The American Dream isn’t a relic of the Gold Rush frontiersman, nor is it a distant hope of Prohibition Era pioneers, nor a forgotten aspiration of the faux-perfect 1950s nuclear family. It hasn’t gone anywhere. It simply evolved. Minari is a snapshot of that evolution, an examination of America’s ever-changing tides. For starters, by the 1980s, when the film takes place, one couldn’t assume a family in America was made up of white Americans. So, it isn’t out of the ordinary that writer-director Lee Isaac Chung’s focal family is Korean.
Realism, in all of its iterations, has been fading from the popular sphere since major studios learned how to better control the game in the 1970s with the blockbuster. But with the steady rise of riskier independent studios like A24 and Neon, great realist films are getting more opportunities to shine. Minari is one of those opportunities, and it’s a particularly golden one, wise and measured in its approach.
We open on the Yi family — father Jacob (Steven Yeun), mother Monica (Yeri Han), son David (Alan Kim), and daughter Anne (Noel Kate Cho) — pulling up to their new house in Arkansas. It’s remote and on wheels. Monica isn’t pleased. Originally from South Korea, the Yis moved to California, where they worked long and poorly paid hours as chicken sexers (those who determine the gender of a baby chick) before deciding to move to Arkansas, where Jacob could start a small farm for Korean vegetables in hopes that they wouldn’t have to spend the rest of their lives in a factory.
But it becomes immediately clear that the move was Jacob’s idea. Monica doesn’t share his dream for a home on the range, and they both still need to work the factory jobs until the farm is sustainable. Realizing they won’t be able to take care of the children on a daily basis, they fly Monica’s mother Soonja (Yuh-Jung Youn), the most badass grandma this side of the Pacific, out to live with them in their modest portable home. From there, we watch the Yis struggle to adapt, to commune, and to find meaning in it all.
Minari is that rare kind of still, collected, meditative cinema — the kind that the Cahiers du Cinema critics-turned-filmmakers once oozed over with urgency, or the kind that Yasujirō Ozu etched himself into film history as a master of — which isn’t to say it’s the “best” kind of movie, but that it’s an expression of cinema that doesn’t hold the mass’s attention like a Marvel or DC movie. Instead, it rests comfortably on the other side of the spectrum, requiring patience, contemplation, and self-reflection from viewers, which shouldn’t imply a lack of entertainment.
Where blockbusters deliver sprawling action sequences and big-budget flare, Minari delivers sprawling life through depth of character and beauty in simplicity. The butting heads relationship between Soonja and little David (around six or seven) is enough to satisfy any Minari viewer. Despite her playful attitude, Soonja is too much of a bro for David to handle. He wants her to make warm cookies, but she wants to watch sports, cuss playfully at the screen, drink Mountain Dew, and teach him how to gamble. He pees the bed and she tells everyone his penis is broken. It’s delightful.
On the opposite end of the spectrum, Jacob and Monica’s marriage gets progressively rockier, and the amount of spoken and unspoken conflict between them steadily heightens. Every argument scene, of which there are many, lingers on their disgruntled expressions of betrayal, disappointment, fear, anger, bewilderment, and pain. As the camera holds on their faces, we feel the emotion creeping into us and wait for their reactions, never guaranteed we’ll get one. The difficult realities of isolated life, especially for someone who doesn’t want it, skirt to the front of our minds. Later, Jacob enjoys a hard-earned cigarette among his burgeoning crops in the nominal light of dusk, and we’re intoxicated enough by the gorgeous simplicity of the scene to reconsider Jacob’s fight to pursue his passion for the American Dream. That is, until we remember his pursuit means risking his family’s well-being.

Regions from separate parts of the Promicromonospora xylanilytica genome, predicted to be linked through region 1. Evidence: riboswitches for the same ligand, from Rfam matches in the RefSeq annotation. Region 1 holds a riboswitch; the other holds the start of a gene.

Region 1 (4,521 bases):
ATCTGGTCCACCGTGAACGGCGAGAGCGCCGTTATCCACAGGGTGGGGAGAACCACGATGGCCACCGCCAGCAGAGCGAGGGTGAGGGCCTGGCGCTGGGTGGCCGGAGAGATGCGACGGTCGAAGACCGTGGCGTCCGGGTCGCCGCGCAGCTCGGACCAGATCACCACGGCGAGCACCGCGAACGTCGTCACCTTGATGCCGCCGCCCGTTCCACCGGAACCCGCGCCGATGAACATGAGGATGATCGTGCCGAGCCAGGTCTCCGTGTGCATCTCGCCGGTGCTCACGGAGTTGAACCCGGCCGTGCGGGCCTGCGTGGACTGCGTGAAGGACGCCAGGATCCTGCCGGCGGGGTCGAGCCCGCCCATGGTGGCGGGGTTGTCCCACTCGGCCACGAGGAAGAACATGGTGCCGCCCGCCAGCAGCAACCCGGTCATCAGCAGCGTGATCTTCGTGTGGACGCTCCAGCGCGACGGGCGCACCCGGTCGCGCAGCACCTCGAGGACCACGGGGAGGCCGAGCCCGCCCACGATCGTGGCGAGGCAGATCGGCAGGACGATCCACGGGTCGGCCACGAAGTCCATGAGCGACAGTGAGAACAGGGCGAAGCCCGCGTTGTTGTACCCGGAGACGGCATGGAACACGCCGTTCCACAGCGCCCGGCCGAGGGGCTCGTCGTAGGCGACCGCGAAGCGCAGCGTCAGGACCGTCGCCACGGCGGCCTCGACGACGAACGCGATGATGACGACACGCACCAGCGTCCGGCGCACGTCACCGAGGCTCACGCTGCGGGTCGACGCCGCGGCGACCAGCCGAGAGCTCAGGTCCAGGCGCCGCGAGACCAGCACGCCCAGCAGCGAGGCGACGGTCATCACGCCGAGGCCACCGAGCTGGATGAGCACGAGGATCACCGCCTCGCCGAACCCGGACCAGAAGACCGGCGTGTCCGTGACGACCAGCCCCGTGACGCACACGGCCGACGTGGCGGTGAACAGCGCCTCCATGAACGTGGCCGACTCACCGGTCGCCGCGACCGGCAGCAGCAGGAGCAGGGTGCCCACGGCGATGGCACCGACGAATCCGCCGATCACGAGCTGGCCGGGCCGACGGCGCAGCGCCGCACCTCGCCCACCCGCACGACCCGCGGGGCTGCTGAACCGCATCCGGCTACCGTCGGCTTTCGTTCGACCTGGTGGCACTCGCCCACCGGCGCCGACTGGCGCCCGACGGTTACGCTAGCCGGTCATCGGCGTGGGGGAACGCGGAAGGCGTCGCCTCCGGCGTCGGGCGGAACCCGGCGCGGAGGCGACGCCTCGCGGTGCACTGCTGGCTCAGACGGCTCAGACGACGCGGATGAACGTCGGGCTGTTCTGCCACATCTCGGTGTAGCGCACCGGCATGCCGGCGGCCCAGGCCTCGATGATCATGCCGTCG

The selfish drive of Jacob clashes with his good nature, and we feel him ruminating on that when he doesn’t know how to respond to one of Monica’s incisive questions. We know he works tirelessly on the crops and plays lovingly with his son. He regularly extends kindness to Paul (Will Patton), Jacob’s radical Christian fundamentalist farmhand who speaks in tongues, drags a life-sized wooden cross along the road on Sundays, forces prayer into every situation, and represents both the wonderful and awful aspects of evangelicalism in the South. So, it feels nearly impossible to dismiss Jacob as purely self-absorbed. Chung doesn’t give easy outs. He develops complex characters that viewers feel several ways about at once — the kind of characters that linger in your mind long after the theater lights go up — and in doing so, allows us space to reflect and grow.
Where blockbusters blow you away, Minari absorbs you like a sponge. It can’t be expected to adhere to formulaic Hollywood clichés, which means we never know what will happen from one moment to the next. Whether tragic or beautiful or merely mundane, every scene is bursting with beauty undergirded by emotion and thought that hinges on the unsuspected actions of people who find themselves in a situation with no spoon-fed solution.
In the case of Minari, A24 might not end up giving it a wide or even limited release, but early rave reviews offer hope. If it’s anything like the Minari herb Soonja sows near the creek, it will grow anywhere and everywhere in the wild, spreading its contagious love for life as it demands screen expansions because it can’t help but capture audiences with its patient, poignant, and efficacious demeanor of realism. And if it’s really like the Minari by the creek, it will bring life, change, and flourishing in ways we can’t foresee.